After lunch, I fled to my room. Simon tried to lure me out, but I said I was tired and joked that I didn’t want to fall asleep on our date. Around three, Derek rapped on the door, calling a gruff “You should come out. Simon’s worried.” When I said I was napping, he went silent and I thought I heard him sigh and scuff his feet, like he wanted to say something else, so I got up and went to the door, planning to walk out and say, “Oh, I didn’t know you were still here.”
I’d hoped he did have something to say. Not an apology for chewing me out-that would be expecting too much-but an excuse to talk to him about what had happened at the cemetery, consider our options if things got worse…
Mostly I just wanted him to stop being mad at me and go back to being the other Derek, the guy I could talk to, could confide in. But when I opened the door, the hall was empty. I went back to bed.
TORI CAME IN AT four and seemed surprised to find me still in bed.
“You’ve been in here all afternoon?” she said. “I thought you were outside with the guys.”
“What’d I miss?”
“Me mopping floors.”
That made me smile.
“You think I’m kidding?” she said.
“No, I guess we’ll have to pull our weight around here. We can’t expect Andrew to clean up after us.”
She rolled her eyes. “Can you really see Andrew assigning us chores? The guy apologized for the place not already being cleaned and ready for guests. I offered to clean for him, just to be nice.”
When I didn’t say anything, she shook her head. “That last part was a joke, Chloe. Andrew’s paying me the same amount he would for the housekeeper, though it’ll probably take me twice as long. Not like we’re overscheduled, I figured, and I could use the money. So now I’m the official housekeeper, and if I find wet towels on the floor, I’ll hide them between your sheets.”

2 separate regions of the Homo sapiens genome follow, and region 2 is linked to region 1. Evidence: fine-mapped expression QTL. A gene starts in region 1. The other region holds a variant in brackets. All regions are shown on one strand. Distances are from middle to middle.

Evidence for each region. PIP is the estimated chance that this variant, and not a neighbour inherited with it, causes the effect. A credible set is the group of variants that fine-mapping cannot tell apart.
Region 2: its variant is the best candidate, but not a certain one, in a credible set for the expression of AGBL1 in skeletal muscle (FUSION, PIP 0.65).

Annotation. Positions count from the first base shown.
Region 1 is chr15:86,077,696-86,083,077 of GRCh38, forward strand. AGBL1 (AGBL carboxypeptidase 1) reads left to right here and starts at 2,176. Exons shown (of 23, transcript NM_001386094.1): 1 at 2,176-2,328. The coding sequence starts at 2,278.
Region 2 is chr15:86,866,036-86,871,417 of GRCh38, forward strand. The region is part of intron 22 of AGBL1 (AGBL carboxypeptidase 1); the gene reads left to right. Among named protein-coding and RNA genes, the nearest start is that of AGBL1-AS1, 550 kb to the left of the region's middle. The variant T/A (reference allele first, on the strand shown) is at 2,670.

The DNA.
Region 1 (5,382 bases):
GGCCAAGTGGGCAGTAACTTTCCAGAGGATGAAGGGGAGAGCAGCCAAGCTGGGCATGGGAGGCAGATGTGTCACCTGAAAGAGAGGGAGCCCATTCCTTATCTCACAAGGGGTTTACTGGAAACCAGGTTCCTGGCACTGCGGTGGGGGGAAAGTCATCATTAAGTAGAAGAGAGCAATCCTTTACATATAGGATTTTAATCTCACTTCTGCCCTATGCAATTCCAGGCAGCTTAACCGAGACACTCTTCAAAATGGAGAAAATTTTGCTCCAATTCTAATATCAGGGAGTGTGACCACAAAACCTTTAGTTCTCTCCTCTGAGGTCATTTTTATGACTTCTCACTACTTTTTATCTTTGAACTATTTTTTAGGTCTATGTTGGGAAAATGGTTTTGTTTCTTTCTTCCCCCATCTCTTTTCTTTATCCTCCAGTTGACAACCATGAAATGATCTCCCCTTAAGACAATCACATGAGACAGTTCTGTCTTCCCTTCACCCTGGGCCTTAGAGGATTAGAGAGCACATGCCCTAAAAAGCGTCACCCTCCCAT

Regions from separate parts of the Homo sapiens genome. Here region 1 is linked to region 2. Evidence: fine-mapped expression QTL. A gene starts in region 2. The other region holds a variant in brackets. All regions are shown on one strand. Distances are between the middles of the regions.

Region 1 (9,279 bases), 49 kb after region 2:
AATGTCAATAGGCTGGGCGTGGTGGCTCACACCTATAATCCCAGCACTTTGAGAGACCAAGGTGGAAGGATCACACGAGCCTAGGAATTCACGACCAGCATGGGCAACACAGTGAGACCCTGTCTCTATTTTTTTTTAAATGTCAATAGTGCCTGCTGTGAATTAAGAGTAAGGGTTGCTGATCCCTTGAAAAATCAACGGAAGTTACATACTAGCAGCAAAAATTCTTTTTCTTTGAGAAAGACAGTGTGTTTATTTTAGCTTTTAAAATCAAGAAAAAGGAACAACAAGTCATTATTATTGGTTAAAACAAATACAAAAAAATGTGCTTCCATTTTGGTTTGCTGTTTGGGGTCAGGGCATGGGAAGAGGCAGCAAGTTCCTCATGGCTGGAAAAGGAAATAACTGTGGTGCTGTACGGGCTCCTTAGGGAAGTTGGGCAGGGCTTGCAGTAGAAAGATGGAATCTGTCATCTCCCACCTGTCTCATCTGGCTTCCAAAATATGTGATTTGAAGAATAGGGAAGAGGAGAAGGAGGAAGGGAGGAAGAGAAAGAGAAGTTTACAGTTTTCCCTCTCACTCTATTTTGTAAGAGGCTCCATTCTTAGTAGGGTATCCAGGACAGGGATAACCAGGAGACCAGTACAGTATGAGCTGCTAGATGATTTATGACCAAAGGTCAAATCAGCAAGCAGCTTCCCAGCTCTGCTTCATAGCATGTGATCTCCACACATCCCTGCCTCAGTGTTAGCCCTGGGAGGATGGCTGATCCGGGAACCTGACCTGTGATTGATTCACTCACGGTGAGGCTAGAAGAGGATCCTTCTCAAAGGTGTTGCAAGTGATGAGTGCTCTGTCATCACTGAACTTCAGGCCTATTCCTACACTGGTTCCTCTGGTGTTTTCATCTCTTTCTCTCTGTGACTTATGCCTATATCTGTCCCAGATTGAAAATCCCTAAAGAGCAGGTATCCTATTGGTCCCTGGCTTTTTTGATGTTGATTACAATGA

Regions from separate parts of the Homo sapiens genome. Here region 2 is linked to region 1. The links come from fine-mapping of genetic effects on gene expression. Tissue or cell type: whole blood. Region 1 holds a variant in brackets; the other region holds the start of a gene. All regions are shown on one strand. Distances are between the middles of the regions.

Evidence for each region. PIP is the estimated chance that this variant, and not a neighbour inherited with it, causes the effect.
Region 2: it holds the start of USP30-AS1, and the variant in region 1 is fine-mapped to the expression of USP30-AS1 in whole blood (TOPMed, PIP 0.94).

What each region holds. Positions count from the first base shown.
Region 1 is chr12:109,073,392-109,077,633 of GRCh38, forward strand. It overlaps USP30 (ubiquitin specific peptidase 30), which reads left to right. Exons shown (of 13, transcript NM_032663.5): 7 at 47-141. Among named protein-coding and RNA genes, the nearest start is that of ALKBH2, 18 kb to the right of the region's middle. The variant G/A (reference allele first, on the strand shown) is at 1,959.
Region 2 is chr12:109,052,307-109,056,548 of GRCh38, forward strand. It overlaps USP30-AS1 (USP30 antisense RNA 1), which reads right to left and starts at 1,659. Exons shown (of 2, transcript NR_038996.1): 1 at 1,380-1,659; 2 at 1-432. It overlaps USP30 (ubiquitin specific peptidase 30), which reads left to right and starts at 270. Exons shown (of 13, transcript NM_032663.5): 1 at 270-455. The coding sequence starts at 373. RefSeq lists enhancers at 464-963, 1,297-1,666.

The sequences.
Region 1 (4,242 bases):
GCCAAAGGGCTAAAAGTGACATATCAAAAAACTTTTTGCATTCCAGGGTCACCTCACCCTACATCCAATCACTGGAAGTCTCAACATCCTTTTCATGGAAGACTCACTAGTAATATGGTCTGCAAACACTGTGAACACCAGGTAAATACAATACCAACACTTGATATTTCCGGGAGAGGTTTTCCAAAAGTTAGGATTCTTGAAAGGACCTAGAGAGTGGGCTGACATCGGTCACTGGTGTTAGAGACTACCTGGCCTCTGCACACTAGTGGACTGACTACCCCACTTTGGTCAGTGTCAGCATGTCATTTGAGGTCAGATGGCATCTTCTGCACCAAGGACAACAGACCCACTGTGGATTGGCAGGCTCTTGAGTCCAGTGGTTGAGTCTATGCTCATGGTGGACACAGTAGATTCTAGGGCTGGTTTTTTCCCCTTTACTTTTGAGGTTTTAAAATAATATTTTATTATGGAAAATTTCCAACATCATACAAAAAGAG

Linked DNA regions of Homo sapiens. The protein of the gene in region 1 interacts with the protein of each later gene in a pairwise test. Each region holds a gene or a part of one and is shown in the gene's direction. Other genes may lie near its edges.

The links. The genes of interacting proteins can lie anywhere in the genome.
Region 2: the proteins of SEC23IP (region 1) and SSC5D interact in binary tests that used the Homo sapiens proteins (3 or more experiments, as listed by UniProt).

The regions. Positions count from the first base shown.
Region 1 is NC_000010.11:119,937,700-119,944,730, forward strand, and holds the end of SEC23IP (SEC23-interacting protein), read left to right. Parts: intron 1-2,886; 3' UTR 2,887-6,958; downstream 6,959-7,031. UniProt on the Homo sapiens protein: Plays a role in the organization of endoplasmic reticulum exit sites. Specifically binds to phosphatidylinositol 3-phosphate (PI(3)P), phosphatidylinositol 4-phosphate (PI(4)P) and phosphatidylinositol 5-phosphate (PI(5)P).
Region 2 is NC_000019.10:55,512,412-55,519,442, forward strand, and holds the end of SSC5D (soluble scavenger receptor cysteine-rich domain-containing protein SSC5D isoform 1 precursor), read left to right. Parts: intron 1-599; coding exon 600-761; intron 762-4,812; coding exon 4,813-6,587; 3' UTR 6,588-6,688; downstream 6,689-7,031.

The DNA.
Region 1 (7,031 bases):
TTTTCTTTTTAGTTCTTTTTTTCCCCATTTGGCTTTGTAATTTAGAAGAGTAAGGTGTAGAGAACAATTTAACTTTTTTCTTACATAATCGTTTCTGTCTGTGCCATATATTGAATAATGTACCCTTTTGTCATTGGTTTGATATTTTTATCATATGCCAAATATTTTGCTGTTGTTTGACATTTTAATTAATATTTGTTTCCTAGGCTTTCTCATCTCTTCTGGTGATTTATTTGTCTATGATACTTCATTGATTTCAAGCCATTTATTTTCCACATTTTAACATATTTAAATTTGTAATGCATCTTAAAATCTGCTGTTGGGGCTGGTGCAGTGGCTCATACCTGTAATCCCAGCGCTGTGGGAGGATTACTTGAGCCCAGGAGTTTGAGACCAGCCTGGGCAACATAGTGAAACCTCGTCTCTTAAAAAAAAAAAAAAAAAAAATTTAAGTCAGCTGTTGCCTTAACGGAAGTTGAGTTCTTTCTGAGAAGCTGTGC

Two weeks ago, if someone had told me Tori would willingly clean a house-even for money-I’d never have believed it. I couldn’t imagine her wielding a mop. But I’d also seen how hard it had been for her when we’d been on the run, not having any cash of her own. While I was sure this wasn’t her ideal way to earn it, apparently she’d rather scrub toilets than ask for handouts.
That made me realize something. What would happen to Tori when this was over? Did she have relatives she could live with? Was she thinking the same thing? Frantically making money just in case?
“Gwen’s back,” she said. “She’s talking to Andrew first. Gotta admit, though, I was looking forward to this lesson a whole lot more before you got yours.”
“You’ll be fine. Just don’t get mad at her.”
She smiled, and I could see nervousness there, but excitement, too. She wanted to learn how to use her powers properly. We knew we were a danger and we didn’t want to be. Why didn’t anyone else see that? Why did they keep treating us like thoughtless, careless kids?
“You okay?” she asked.
She reached into her back pocket and pulled out folded sheets of paper.
“This might make you feel better.”
I opened it. Blank paper, left over from the cemetery, after I’d taken down the ghost’s message.
“I’m sure there’s a pencil around someplace,” she said.
“Uh, yeah, movie buff. What do they do in films when someone writes a note on a pad of paper and takes the top sheet?”
I smiled. “Use a pencil to bring up the impression of what was written.”
“I doubt they’ll be taking us to a post office anytime soon, but you can send a letter when we get a chance.”
She left. When I heard footsteps in the hall a little later, I thought it was Derek coming back, but Tori pushed open the door, walked to her bed, and thudded onto it.
“No lessons for me,” she said.
“Andrew’s version? The group has decided to postpone training until they better understand our abilities. In other words, we’ve totally freaked them all out.” She shook her head. “Andrew’s a nice guy, but…too nice, you know?”
“You’re a different kind of nice. I know Andrew’s trying to help, but I really wish he had more…” She struggled for a word.